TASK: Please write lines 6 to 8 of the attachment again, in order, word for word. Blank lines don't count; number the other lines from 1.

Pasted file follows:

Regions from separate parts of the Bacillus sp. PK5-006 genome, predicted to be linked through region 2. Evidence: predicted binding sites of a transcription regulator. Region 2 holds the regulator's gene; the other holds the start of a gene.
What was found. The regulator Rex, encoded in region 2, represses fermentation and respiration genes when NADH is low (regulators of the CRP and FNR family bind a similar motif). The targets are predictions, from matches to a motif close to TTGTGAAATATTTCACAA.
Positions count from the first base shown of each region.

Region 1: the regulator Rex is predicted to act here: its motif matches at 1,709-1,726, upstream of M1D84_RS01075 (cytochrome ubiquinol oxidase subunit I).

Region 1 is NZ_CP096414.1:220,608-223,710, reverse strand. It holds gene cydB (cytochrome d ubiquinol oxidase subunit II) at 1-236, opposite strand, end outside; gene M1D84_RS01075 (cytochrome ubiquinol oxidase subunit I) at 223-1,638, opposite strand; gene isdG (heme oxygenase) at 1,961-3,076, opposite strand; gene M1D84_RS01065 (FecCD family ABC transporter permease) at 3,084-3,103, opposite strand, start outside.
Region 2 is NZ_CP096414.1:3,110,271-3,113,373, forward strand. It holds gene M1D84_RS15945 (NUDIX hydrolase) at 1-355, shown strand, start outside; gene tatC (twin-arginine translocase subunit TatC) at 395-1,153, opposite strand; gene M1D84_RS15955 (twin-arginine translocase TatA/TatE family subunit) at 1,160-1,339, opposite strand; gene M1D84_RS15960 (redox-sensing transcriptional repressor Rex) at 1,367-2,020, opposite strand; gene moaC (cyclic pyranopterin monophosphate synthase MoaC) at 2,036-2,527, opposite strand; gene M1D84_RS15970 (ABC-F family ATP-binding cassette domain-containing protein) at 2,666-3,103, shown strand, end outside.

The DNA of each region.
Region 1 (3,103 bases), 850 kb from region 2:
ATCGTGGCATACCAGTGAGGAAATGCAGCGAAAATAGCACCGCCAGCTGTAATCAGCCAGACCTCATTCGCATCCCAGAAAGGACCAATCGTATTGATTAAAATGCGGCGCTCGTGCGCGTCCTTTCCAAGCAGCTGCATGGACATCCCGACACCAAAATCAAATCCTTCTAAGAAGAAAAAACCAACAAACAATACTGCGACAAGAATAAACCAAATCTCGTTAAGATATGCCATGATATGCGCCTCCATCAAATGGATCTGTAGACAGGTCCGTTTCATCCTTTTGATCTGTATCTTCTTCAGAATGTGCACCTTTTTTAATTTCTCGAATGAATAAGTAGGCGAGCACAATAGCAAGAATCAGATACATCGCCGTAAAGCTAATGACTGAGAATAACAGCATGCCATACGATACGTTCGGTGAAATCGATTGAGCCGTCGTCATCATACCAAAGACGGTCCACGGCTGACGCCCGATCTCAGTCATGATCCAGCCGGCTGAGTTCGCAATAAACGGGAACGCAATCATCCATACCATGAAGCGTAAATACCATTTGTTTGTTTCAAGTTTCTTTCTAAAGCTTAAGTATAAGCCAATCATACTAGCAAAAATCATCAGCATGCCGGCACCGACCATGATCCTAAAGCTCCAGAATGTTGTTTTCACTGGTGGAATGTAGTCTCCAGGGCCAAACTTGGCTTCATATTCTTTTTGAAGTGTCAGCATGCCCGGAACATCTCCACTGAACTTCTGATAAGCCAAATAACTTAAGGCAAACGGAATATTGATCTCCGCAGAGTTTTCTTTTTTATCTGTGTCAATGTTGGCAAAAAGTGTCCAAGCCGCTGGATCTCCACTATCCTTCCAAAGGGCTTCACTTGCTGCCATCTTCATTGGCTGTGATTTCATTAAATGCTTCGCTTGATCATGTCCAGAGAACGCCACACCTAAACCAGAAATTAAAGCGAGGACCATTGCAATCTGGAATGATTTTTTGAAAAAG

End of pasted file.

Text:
Region 2 is NZ_CP096414.1:3,110,271-3,113,373, forward strand. It holds gene M1D84_RS15945 (NUDIX hydrolase) at 1-355, shown strand, start outside; gene tatC (twin-arginine translocase subunit TatC) at 395-1,153, opposite strand; gene M1D84_RS15955 (twin-arginine translocase TatA/TatE family subunit) at 1,160-1,339, opposite strand; gene M1D84_RS15960 (redox-sensing transcriptional repressor Rex) at 1,367-2,020, opposite strand; gene moaC (cyclic pyranopterin monophosphate synthase MoaC) at 2,036-2,527, opposite strand; gene M1D84_RS15970 (ABC-F family ATP-binding cassette domain-containing protein) at 2,666-3,103, shown strand, end outside.

The DNA of each region.
Region 1 (3,103 bases), 850 kb from region 2: